There's something innately frightening about the Daleks, one of the oldest foes in the "Doctor Who" universe. Perhaps it's that they were once flesh and blood beings who became little more than gooey brains in metal shells. Or maybe it's their unusually cone-shaped bodies, which are so unlike any other robot race. Either way, their chilling, high-pitched, monotone voices alone are enough to leave you running for the exits the moment they appear. But while the Daleks have appeared in countless "Doctor Who" stories since the '60s, their scariest might just be "Asylum of the Daleks."

It begins when the Eleventh Doctor and companions Amy and Rory are abducted and taken to Skaro, the Dalek homeworld. But the Daleks haven't brought them for execution — they want their help. Damage to critical infrastructure threatens to release countless insane Daleks. To stop a potential rampage through the galaxy, the Doctor must go into the asylum and deactivate a force shield that will allow the other Daleks to destroy them all.

But when they venture too deeply, the Doctor makes contact with a young woman apparently held prisoner in the asylum. As she remotely guides them through the facility in the hopes of rescue, the Doctor has a disturbing revelation about her that will rattle your bones. If you want a different kind of Dalek story with an unsettling twist and a generally creepy vibe, "Asylum of the Daleks" delivers all the fright you could ask for.

9. The Waters of Mars

Few horror tropes can match the flesh-eating zombie. What makes them all the more terrifying is that the threat they pose can often be invisible, spread through a virus that infects people alive or dead without their knowledge. Such is the case in the Hugo Award-winning 2009 "Doctor Who" special "The Waters of Mars," a nightmarish story that brings zombies into space.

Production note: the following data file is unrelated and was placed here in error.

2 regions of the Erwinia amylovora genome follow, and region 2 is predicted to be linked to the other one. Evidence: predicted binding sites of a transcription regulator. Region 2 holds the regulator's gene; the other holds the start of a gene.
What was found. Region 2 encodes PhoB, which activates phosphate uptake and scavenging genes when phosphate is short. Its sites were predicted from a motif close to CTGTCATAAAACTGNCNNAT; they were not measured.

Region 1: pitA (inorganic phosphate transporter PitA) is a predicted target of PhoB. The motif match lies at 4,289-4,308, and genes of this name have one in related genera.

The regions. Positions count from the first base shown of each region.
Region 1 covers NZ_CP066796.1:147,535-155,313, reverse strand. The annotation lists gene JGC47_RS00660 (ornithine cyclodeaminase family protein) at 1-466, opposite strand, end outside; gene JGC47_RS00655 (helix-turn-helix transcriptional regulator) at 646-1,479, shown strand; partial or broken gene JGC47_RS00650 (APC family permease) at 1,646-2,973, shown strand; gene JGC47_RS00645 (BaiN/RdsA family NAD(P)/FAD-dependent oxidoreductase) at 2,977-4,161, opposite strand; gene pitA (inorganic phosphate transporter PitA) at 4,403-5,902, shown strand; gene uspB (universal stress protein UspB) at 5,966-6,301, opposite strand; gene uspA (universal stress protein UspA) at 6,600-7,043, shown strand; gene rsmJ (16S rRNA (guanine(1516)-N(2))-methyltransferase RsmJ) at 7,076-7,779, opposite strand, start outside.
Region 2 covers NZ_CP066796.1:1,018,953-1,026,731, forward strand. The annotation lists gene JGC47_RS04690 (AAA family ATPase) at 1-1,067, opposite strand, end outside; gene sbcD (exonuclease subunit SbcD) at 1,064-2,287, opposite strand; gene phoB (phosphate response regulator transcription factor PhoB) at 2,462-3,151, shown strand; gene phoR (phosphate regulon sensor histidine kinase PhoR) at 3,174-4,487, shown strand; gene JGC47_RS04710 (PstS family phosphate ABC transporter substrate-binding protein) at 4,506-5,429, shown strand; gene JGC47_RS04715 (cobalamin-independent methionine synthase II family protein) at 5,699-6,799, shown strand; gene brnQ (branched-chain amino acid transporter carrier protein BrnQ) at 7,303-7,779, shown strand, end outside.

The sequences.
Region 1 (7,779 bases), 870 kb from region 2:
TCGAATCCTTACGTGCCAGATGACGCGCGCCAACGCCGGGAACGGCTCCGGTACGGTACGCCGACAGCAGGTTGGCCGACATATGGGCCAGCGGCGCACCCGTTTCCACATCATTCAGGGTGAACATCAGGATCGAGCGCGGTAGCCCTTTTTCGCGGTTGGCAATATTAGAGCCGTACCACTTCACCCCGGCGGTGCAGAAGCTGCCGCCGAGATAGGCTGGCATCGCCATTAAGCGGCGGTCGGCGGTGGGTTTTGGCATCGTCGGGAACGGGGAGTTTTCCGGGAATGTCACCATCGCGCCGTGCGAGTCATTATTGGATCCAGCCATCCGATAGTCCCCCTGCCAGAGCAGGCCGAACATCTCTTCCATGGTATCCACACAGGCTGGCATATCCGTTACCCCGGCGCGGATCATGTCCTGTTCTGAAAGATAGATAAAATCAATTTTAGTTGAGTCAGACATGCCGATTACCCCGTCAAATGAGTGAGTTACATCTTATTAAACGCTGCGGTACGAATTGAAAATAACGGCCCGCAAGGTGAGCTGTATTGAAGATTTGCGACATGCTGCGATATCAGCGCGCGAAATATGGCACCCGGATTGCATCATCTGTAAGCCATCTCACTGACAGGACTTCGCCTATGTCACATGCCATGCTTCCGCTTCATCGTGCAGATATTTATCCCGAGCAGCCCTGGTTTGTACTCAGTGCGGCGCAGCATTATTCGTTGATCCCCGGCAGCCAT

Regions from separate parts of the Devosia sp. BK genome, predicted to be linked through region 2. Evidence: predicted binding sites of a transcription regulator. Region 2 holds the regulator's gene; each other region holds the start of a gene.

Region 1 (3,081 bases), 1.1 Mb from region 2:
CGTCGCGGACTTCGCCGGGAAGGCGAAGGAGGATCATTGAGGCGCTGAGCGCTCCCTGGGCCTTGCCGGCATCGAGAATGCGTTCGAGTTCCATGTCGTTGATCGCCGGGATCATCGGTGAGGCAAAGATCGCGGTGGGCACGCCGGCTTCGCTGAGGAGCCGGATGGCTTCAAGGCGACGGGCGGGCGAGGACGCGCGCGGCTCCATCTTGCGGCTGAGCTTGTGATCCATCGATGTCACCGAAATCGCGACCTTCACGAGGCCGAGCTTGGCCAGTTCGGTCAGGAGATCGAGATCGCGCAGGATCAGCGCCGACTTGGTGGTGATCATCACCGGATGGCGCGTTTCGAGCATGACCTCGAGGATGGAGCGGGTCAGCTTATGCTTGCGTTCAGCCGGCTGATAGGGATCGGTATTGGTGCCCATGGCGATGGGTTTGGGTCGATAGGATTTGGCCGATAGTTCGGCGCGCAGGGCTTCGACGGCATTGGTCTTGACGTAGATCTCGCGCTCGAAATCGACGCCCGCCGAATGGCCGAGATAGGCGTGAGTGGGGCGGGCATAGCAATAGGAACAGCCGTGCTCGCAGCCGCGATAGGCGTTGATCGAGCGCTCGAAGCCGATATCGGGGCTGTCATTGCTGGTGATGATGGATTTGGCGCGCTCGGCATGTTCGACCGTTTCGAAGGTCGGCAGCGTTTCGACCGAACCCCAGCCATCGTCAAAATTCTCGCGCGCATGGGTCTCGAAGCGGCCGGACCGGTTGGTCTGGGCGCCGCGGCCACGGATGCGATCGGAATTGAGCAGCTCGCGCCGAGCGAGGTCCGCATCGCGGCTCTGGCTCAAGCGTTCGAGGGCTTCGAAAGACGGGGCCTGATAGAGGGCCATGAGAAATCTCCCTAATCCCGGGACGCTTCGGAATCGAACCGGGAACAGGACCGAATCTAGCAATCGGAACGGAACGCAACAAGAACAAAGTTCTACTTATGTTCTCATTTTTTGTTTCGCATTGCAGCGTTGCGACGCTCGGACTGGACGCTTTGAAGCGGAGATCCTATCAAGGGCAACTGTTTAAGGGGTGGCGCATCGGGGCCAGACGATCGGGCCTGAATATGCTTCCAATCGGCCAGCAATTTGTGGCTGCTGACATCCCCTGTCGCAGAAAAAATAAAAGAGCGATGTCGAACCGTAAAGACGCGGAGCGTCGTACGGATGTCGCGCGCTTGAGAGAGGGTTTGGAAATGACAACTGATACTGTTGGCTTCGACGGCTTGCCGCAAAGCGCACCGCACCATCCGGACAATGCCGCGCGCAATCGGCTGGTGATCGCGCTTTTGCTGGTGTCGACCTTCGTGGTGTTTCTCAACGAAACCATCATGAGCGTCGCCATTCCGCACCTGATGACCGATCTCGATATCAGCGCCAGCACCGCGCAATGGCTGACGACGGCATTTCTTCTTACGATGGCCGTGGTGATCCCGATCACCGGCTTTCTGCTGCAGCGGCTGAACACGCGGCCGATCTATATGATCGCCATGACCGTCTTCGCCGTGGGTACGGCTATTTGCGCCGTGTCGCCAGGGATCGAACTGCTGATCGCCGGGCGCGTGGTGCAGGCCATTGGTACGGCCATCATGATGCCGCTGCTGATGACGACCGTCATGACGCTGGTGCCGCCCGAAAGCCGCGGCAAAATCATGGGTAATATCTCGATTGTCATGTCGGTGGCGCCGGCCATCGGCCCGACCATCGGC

Set in the year 2059, we find the Tenth Doctor (David Tennant) struggling to face his prophesied death as he travels to Mars to witness one of Earth's early colonization missions. There, he meets Adelaide Brooke (Lindsay Duncan), a commander dealing with a crisis as her mission goes wrong. The Doctor knows from history that she won't make it out alive, but that doesn't make it any easier when the crew gets struck by a deadly plague that turns them into mindless monsters. As they fall to the infection, the Doctor must face up to his destiny while wrestling with whether he should save the crew and change history.

More than just a simple zombie story, this episode puts the Doctor in the midst of an existential crisis. He's not the self-assured hero we're used to, and that is truly unnerving.

8. Hide

With a mysterious apparition, a ghost hunter, and a psychic assistant to its name, haunted mansion tale "Hide" hits all the right notes. The Eleventh Doctor and his new companion Clara Oswald travel back to 1974. There, they find Professor Alec Palmer (Dougray Scott) and assistant Emma Grayling (Jessica Raine), who are investigating the haunting of Caliburn House. As Emma makes a psychic connection with an apparently paranormal entity, the Doctor and Clara arrive posing as government investigators. With the assistance of the TARDIS, the Doctor soon realizes that the so-called ghost is actually a time traveler trapped in a pocket dimension, where time is moving at an infinitesimal rate. 

When he enters the pocket dimension himself, however, the Doctor becomes prey to the deadly beast that resides there. It's then up to Clara to get him out. But there's yet another catch: If the Doctor returns from this nether realm, the deadly creature could follow him back into our world.

7. Listen

There are many different kinds of horror, from shocking ghost stories that curdle the blood to violent slashers that make you scream in fear. In "Listen," we get horror of a very different sort. Though there are few over-the-top scares or gory, jaw-dropping visuals, this episode is one of the finest examples of nail-biting suspense and sheer psychological terror that the franchise has ever produced.